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Re: [rtcweb] ICE exposes 'real' local IP to javascript

From: Randell Jesup <randell-ietf@jesup.org>
Date: Thu, 05 Feb 2015 15:59:12 -0500
Message-ID: <54D3D9A0.10000@jesup.org>
To: public-webrtc@w3.org
On 2/4/2015 3:53 AM, tim panton wrote:
>> On 4 February 2015 at 16:47, Harald Alvestrand<harald@alvestrand.no>  wrote:
>>> We have discussed this before, and concluded that a confirmation dialog
>>> makes no more sense than having a confirmation dialog for performing an
>>> XHR request or opening a Websocket - neither of which requires
>>> confirmation dialogs today.
> Yes, but I don’t think we considered the VPN-for-privacy angle at that point.
> Xhr and Websockets don’t reveal all the local IP addresses - just the one that is configured
> to be used, or indeed no local IPs if the user has elected to use a http(s) proxy.

I think no local IPs are disclosed by that, only external IPs (and in 
that case the external IP of the far-end of the VPN I presume). The 
local address (in non-VPN case) is an extra bit (bits) of fingerprinting 
info, though likely not generally needed to identify which machine 
behind a NAT is talking - other factors (fonts, etc) work fine for 
distinguishing in most cases.

<jesup elides a recitation of the entire fingerprinting discussions from 
the past...>


>> Yes.  Every time something like this comes up, someone inevitably
>> suggests that asking users is an acceptable way to deal with it, as if
>> somehow that transfers the responsibility for solving the problem onto
>> users.  Even if we could communicate the risks effectively, which I
>> don't believe we can, I still wouldn't be in favour of a dialog.

I agree.

>> There are two concerns here:
>> 1. fingerprinting - for which I believe the only recourse is to
>> disable the feature.  The combination of device enumeration and SDP
>> provides a fairly rich surface even without IP addresses.

See above, though device enumeration is supposed to be blocked until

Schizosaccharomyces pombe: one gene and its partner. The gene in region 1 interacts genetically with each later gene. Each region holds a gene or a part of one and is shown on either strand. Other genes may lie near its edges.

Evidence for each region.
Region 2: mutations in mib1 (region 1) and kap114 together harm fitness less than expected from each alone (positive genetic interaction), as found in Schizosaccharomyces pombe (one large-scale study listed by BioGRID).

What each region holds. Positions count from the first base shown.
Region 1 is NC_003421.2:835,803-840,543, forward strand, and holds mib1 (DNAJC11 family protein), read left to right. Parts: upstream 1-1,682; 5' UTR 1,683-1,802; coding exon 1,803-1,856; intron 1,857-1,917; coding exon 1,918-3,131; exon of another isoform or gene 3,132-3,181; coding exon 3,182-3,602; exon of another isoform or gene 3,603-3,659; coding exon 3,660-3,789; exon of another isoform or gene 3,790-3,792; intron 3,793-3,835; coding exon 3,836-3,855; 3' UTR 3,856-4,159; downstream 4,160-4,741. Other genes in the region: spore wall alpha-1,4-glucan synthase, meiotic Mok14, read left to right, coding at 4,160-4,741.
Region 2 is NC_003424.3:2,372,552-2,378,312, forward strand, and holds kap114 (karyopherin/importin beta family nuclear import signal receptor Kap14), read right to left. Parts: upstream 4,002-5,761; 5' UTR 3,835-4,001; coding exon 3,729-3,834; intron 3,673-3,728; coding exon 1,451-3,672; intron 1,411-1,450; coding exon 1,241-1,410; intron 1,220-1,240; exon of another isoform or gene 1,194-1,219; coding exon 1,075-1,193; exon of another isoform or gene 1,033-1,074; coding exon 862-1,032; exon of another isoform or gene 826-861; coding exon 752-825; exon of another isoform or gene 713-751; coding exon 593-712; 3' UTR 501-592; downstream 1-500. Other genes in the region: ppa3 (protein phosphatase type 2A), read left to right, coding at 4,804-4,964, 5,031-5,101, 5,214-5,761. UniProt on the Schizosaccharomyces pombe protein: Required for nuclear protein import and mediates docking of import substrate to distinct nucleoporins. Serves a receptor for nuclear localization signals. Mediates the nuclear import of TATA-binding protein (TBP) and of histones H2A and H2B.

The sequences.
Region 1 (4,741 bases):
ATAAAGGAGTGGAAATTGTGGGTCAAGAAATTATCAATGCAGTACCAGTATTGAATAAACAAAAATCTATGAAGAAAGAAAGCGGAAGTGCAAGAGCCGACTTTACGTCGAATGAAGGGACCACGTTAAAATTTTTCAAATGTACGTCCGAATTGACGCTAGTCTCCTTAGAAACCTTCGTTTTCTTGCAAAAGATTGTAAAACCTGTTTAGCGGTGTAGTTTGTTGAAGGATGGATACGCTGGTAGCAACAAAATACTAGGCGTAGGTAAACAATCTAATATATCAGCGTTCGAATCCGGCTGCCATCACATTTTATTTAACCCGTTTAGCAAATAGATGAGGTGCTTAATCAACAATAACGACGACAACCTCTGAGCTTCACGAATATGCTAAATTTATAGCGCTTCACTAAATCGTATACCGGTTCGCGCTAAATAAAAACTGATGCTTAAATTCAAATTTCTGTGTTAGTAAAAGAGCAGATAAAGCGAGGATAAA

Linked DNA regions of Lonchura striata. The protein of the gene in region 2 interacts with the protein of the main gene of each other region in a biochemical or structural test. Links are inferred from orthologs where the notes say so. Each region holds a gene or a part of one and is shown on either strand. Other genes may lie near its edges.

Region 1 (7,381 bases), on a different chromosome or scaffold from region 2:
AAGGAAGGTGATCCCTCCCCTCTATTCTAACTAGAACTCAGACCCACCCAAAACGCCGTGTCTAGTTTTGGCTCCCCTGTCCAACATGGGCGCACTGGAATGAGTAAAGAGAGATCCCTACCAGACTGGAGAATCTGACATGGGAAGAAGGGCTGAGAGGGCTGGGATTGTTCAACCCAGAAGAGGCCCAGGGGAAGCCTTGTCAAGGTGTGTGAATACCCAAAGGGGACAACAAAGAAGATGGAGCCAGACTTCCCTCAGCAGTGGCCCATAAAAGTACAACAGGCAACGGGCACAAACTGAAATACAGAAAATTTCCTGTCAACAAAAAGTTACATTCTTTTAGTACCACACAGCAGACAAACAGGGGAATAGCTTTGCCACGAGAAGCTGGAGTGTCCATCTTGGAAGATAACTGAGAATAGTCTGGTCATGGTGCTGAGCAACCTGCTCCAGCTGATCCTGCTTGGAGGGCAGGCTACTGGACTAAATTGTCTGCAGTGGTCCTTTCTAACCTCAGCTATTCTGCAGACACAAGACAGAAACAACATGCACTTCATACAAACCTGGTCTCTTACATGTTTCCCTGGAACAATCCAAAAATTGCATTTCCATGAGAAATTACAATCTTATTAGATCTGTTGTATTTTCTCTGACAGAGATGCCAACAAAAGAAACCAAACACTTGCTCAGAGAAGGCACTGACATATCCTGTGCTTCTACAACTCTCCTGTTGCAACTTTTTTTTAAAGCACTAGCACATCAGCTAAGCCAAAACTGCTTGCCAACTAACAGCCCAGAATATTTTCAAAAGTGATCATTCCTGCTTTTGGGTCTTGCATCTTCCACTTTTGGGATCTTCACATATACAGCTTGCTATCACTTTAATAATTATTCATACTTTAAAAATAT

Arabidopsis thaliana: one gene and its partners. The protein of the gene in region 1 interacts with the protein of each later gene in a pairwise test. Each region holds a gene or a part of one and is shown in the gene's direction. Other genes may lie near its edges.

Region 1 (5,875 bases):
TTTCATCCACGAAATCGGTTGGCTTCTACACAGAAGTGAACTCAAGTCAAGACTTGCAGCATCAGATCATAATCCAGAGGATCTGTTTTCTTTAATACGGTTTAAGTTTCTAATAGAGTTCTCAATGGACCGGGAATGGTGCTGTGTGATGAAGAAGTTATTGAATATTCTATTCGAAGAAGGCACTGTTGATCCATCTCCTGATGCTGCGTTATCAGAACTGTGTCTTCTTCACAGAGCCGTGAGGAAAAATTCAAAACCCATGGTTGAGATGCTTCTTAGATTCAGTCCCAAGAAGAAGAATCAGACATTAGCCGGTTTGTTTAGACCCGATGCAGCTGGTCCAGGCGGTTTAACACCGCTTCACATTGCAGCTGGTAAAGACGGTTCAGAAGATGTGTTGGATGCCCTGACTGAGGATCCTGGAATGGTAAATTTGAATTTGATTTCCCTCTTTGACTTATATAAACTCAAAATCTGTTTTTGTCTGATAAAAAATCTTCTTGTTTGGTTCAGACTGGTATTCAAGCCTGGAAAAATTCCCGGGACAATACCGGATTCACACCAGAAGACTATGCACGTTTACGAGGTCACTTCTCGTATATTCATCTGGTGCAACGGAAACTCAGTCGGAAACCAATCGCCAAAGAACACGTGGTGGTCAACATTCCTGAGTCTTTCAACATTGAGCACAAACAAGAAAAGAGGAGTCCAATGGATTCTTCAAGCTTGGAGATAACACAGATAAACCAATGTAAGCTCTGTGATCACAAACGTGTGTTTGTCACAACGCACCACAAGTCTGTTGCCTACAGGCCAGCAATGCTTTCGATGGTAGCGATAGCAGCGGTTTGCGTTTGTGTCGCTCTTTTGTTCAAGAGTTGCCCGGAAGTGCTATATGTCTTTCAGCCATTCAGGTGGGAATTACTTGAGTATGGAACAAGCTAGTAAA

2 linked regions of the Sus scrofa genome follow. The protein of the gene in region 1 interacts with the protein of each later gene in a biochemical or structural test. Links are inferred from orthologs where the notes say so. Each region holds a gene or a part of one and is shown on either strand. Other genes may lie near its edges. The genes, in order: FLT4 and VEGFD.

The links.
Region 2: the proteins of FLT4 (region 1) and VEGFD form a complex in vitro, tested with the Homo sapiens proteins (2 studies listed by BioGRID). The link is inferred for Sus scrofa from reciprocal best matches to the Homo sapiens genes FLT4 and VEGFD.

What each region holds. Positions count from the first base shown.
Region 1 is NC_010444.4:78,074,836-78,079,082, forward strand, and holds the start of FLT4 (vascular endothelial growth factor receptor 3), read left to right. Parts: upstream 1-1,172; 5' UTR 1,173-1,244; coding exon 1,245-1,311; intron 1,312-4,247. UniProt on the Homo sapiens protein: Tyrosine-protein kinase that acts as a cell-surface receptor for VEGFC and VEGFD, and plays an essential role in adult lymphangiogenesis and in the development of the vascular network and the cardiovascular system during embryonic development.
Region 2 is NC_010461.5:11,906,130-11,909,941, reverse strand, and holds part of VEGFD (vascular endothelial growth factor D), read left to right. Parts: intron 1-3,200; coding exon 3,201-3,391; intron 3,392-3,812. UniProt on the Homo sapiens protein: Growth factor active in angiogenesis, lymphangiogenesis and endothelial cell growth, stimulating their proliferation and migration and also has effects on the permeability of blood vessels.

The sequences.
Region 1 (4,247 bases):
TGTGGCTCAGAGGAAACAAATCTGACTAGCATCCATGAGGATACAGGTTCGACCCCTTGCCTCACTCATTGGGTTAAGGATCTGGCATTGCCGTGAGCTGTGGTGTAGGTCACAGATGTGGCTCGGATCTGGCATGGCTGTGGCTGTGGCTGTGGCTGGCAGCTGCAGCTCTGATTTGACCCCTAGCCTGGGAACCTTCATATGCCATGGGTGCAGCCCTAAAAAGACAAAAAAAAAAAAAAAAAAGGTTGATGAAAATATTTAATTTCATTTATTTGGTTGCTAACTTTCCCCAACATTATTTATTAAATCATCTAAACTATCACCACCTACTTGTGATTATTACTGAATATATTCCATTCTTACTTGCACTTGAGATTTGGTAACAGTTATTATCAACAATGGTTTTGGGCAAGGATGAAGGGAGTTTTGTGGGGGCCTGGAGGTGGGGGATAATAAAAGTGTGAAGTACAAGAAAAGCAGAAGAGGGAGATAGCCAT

consent is granted to limit drive-by fingerprinting.  There are other 
techniques that are more powerful, however.

>> 2. exposure of privacy-VPN users.
>>
>> This latter is what people seem most concerned with at this point in
>> time.  And I'm not against someone building options into their browser
>> to manage this.  That, or, if the VPN is for privacy-preserving
>> purposes, the interfaces that are potentially revealing could be
>> disabled.  Neither option requires action by this group.
> I disagree, we should at least document the risk, and in my view we should
> recommend the provision of a browser configuration mechanism to disable specific interfaces from appearing in ICE.

Document it - yes!  Provide a way to disable it - ok, probably. Also 
(per many discussions) provide a way to force only relay candidates for 
location anonymity from callers (but not from sites) (protection orders, 
stalkers, etc).

Configuration options for specific interfaces: way, way too involved 
even for moderately technical users.

I would suggest addons/extensions to browsers be available targeted for 
people who want a "VPN mode" or "Privacy mode" to give them additional 
controls/whitelists/notifications for this (and perhaps other things).  
Also, if you really want a secure VPN, it should be set up in the 
router, or use a VPN that blocks all non-VPN interfaces.

Such browser extensions can have a nice user-visible toggle for VPN 
mode, whitelists if they want, big red warning boxes if something tries 
to use WebRTC, ways to mark "only use this interface if it's available", 
perhaps even automatic VPN detection for your specific VPN, etc.  This 
is exactly this sort of thing extensions are made for (and 
sub-communities they're made for).

> In case folks are assuming this is an obscure issue, I’d point out that there is a pretty common use-case for privacy VPNs/proxies: watching domestic IPTV when traveling.
> Whilst we don’t want to condone license infringements it would be a shame if folks turned off webRTC just when they needed it most :-)

That's probably the #1 use of VPNs; and I suspect most content providers 
don't go to this length to de-anonymize VPN users.  Not saying none 
would, but I'd guess most wouldn't care enough.  If they do, see above 
(and use a better VPN setup too).

-- 
Randell Jesup -- rjesup a t mozilla d o t com
Received on Thursday, 5 February 2015 21:00:09 UTC

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